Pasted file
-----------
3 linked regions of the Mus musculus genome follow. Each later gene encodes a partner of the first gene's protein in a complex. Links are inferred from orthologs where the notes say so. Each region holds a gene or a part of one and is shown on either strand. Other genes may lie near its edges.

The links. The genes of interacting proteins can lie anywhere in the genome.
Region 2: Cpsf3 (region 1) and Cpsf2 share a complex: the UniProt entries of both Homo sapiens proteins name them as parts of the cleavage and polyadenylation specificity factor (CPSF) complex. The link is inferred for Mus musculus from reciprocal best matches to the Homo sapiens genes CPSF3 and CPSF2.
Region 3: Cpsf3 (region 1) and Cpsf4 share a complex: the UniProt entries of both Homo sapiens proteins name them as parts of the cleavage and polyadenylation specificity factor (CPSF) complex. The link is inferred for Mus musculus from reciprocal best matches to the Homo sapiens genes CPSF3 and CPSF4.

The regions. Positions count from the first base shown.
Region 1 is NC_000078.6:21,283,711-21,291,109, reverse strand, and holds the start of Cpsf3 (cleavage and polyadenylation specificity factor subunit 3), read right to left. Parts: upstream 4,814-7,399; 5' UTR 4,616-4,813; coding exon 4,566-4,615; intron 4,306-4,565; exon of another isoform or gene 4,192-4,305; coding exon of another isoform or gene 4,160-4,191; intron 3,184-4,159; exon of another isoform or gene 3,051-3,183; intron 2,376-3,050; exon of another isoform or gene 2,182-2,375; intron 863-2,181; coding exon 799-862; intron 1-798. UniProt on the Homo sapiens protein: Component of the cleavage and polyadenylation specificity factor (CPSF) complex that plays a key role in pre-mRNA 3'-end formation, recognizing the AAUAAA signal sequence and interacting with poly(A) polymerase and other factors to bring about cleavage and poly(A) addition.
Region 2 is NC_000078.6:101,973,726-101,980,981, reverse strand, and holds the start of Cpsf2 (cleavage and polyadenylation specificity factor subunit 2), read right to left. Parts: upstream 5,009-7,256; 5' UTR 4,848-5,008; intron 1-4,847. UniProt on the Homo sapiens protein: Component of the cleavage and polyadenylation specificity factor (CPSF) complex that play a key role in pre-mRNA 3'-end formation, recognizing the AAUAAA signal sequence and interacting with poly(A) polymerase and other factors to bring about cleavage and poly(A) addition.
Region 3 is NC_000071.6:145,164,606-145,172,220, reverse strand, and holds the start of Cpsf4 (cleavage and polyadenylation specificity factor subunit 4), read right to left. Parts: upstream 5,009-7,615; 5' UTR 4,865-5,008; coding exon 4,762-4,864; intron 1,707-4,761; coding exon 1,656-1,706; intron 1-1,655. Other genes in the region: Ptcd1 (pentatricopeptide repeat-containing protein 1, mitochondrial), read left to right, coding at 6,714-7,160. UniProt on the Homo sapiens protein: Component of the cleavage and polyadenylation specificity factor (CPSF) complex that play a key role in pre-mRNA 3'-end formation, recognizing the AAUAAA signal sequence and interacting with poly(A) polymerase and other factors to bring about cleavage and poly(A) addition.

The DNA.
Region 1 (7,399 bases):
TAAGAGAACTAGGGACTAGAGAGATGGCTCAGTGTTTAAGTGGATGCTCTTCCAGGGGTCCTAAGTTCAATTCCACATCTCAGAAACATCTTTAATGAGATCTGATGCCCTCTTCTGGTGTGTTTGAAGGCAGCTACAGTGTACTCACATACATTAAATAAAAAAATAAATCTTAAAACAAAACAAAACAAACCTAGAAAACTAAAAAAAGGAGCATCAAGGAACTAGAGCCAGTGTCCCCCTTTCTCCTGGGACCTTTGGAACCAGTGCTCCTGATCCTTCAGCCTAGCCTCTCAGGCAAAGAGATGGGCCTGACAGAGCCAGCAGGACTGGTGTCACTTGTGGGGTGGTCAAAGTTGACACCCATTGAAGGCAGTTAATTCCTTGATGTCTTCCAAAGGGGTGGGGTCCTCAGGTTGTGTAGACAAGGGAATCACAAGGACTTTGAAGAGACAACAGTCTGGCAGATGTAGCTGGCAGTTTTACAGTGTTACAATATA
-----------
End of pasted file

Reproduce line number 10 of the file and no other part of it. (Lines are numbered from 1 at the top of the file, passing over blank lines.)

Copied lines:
Region 1 (7,399 bases):